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Gallery: Sunset Bridge Demolition & Reconstruction

Looking southeast, this views shows two water trucks on Sunset Bridge and the closure of the northbound lanes. The section of the bridge over the northbound I-405 was demolished first. Demolition of t Looking northeast from the southbound on-ramp, hoe rams tap away at the Sunset Bridge over the southbound San Diego Freeway. A sound blanket has been raised at the left of the photograph.
Photograph Lit by powerful work lamps, a hoe ram knocks away rebar and concrete. The first phase of Sunset Bridge demolition ended with removing the center columns on Thursday, July 29.
Photograph Courtesy of M Under a nest of steel rebar, a loader scoops up fallen concrete. Soil was spread under the bridge to protect the freeway surface from chunks of concrete loosened by the hoe rams. Reconstructing the so Nestled within its protective supports, the Department of Water and Power’s 34-inch live water line witnesses demolition of Sunset Bridge over the southbound lanes of the I-405. While a sound blanket rises  to the left, fallen concrete from the demolition is scooped up from the road  surface of the southbound lanes of the I-405. A hoe ram pulls down steel rebar hanging from the Sunset Bridge. Sparks from acetylene torches indicate where rebar is being cut. The metal will be recycled.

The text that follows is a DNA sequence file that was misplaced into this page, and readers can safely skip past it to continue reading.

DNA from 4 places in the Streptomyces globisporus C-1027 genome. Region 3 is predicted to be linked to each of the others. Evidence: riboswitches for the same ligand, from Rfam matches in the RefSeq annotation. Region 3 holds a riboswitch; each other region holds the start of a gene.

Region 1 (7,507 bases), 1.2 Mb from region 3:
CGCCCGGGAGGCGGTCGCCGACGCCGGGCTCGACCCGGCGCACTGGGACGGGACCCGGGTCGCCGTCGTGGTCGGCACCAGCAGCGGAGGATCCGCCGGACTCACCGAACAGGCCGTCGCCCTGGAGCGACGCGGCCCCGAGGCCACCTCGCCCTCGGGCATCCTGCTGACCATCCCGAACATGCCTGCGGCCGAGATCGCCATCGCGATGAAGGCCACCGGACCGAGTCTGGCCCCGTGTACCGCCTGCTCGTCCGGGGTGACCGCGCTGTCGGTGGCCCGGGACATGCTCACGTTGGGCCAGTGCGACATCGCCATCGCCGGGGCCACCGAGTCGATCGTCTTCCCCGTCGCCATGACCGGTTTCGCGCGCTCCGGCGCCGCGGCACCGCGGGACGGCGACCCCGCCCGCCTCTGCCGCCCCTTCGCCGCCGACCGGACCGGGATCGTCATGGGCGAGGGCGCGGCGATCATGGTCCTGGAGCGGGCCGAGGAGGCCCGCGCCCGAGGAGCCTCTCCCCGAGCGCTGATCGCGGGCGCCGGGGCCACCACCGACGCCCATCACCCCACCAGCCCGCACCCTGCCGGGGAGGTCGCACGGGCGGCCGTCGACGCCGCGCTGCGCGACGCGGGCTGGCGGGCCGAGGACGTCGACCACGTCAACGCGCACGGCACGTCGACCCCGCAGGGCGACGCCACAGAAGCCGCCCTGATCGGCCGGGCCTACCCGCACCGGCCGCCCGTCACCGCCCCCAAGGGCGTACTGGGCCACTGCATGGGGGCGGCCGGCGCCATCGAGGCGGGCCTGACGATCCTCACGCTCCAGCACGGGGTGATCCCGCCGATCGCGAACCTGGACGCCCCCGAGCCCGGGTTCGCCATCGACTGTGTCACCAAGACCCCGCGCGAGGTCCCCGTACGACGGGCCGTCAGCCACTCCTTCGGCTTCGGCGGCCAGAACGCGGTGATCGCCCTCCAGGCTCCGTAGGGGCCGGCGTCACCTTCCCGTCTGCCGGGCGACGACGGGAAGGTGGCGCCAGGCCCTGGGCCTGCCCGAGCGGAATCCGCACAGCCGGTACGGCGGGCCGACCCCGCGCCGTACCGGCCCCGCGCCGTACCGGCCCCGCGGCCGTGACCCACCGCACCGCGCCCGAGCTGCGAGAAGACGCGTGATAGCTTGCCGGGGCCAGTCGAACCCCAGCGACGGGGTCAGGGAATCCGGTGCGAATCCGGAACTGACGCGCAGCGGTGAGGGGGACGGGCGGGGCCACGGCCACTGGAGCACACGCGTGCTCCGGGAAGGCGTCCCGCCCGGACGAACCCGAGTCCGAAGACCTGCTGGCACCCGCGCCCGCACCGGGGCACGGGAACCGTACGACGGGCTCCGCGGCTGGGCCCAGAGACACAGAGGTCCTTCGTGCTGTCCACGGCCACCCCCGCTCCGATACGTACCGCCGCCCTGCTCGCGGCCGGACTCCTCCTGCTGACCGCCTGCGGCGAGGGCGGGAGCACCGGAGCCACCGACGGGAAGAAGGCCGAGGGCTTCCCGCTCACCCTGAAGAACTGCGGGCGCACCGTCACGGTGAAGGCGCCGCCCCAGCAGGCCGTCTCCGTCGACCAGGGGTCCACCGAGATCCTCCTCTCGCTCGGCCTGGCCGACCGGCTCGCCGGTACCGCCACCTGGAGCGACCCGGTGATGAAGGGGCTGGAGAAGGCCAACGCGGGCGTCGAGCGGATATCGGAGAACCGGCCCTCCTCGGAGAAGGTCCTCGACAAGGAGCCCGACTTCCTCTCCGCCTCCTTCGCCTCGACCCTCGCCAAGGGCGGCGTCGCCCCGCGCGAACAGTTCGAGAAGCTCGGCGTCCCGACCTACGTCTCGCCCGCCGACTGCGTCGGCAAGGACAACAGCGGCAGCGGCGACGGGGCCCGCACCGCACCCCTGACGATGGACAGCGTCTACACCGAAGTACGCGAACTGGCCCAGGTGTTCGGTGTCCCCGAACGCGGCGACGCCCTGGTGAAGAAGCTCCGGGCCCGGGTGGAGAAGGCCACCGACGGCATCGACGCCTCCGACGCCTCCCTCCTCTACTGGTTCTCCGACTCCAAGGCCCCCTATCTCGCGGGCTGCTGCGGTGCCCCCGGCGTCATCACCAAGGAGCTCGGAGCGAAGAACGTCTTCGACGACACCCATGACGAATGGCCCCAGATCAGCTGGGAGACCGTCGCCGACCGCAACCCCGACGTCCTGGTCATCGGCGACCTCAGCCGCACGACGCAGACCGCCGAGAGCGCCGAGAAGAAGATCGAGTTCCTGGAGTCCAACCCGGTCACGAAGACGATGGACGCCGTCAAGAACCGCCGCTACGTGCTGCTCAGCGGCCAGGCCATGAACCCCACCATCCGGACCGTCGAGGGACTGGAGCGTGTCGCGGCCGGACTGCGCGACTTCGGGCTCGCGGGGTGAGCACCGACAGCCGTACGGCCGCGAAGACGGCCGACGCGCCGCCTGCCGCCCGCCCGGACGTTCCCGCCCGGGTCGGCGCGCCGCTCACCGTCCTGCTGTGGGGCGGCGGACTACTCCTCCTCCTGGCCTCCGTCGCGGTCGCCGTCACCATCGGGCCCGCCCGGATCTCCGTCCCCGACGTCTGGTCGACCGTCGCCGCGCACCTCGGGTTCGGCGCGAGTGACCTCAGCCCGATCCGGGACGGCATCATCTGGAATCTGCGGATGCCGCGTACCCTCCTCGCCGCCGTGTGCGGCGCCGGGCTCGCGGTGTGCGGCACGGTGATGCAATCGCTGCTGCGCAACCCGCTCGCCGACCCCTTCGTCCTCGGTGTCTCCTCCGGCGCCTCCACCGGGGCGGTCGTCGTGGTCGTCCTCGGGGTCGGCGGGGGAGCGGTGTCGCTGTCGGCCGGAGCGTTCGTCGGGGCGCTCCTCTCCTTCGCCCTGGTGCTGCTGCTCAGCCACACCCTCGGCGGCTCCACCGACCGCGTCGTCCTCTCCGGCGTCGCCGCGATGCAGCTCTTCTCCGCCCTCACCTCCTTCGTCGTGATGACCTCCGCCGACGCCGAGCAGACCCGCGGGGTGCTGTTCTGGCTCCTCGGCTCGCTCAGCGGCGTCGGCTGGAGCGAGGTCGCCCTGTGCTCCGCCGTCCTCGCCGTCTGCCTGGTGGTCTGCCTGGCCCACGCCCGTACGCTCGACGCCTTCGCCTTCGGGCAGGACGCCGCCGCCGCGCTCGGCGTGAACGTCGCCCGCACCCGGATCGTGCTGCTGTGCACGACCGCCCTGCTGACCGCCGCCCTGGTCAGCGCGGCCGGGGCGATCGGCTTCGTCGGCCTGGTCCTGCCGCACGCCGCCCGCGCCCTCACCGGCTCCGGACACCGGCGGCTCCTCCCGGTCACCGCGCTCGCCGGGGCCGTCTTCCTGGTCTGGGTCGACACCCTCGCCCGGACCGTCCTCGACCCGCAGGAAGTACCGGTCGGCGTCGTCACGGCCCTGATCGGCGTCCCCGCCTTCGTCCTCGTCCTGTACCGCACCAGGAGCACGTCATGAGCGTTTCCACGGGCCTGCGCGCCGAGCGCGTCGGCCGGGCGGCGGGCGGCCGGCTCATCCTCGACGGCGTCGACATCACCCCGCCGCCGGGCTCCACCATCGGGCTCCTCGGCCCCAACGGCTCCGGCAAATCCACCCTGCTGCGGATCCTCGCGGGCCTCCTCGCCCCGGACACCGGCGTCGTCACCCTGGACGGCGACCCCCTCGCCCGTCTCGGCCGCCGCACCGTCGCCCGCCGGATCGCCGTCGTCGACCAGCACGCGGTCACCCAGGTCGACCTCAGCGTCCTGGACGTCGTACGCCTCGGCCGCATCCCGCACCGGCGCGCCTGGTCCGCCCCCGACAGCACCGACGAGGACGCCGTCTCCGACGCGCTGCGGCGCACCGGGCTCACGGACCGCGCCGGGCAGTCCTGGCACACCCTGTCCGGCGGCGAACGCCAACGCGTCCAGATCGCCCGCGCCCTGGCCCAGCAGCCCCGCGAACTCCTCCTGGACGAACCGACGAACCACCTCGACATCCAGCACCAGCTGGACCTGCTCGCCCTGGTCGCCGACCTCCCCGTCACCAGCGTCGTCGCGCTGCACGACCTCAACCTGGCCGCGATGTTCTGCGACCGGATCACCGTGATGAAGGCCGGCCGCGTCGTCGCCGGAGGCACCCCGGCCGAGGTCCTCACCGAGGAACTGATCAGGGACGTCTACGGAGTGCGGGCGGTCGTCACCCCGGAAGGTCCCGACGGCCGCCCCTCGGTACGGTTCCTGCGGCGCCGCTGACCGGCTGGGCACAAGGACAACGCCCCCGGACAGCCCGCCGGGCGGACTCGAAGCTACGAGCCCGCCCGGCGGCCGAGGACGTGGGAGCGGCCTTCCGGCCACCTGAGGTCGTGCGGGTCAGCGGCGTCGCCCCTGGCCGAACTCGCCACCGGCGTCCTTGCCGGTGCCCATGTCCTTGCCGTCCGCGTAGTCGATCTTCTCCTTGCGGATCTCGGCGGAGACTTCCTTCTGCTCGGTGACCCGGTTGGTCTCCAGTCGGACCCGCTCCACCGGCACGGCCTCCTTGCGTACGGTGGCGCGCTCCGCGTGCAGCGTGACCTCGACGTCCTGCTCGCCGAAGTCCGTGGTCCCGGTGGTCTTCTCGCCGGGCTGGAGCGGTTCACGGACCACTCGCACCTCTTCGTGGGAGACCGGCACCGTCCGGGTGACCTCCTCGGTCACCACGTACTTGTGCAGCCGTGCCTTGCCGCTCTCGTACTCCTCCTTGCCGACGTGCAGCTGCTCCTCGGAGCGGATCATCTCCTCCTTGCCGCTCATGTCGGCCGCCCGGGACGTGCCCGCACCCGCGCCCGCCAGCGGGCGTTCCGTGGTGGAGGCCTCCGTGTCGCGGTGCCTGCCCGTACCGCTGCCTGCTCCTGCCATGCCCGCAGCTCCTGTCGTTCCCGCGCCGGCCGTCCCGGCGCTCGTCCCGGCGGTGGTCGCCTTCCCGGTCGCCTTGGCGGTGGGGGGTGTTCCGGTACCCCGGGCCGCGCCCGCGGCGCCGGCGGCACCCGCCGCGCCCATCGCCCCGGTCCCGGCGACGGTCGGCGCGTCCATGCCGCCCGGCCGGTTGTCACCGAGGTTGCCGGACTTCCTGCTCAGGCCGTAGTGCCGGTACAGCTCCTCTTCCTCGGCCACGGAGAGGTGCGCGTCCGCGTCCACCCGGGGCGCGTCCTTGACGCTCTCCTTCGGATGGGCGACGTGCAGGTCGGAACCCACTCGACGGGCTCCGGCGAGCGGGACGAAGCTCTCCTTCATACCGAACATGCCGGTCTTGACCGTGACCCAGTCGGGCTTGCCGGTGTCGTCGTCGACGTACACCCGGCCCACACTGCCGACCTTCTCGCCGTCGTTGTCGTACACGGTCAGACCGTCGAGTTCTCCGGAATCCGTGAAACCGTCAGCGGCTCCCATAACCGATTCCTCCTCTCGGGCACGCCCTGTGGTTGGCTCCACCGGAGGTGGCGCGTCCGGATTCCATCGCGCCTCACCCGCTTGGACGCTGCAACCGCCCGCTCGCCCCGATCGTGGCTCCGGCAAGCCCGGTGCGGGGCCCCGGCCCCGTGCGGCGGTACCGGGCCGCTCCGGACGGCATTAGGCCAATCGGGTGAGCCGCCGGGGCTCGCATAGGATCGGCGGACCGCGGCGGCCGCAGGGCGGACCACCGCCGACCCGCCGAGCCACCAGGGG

Photograph Courtesy of Metro. © 2010 Looking south during demolition of the south side of Sunset Bridge, cars can be seen streaking away to the left on Sepulveda Bl. The northbound lanes of the I-405 can be seen on the right. Behind sound blankets, two hoe rams, resembling giant mechanical elephants, pound away at the span over the northbound I-405. Soil was placed below the bridge to catch falling pieces of concrete.
Pho Looking southeast, dangling pieces of cement and rebar can be seen through the Sunset Bridge’s support columns.
Photograph Courtesy of Metro. © 2010 LACMTA Sunset Bl had to be closed in both directions before demolition could begin.
Photograph Courtesy of Metro. © 2010 LACMTA
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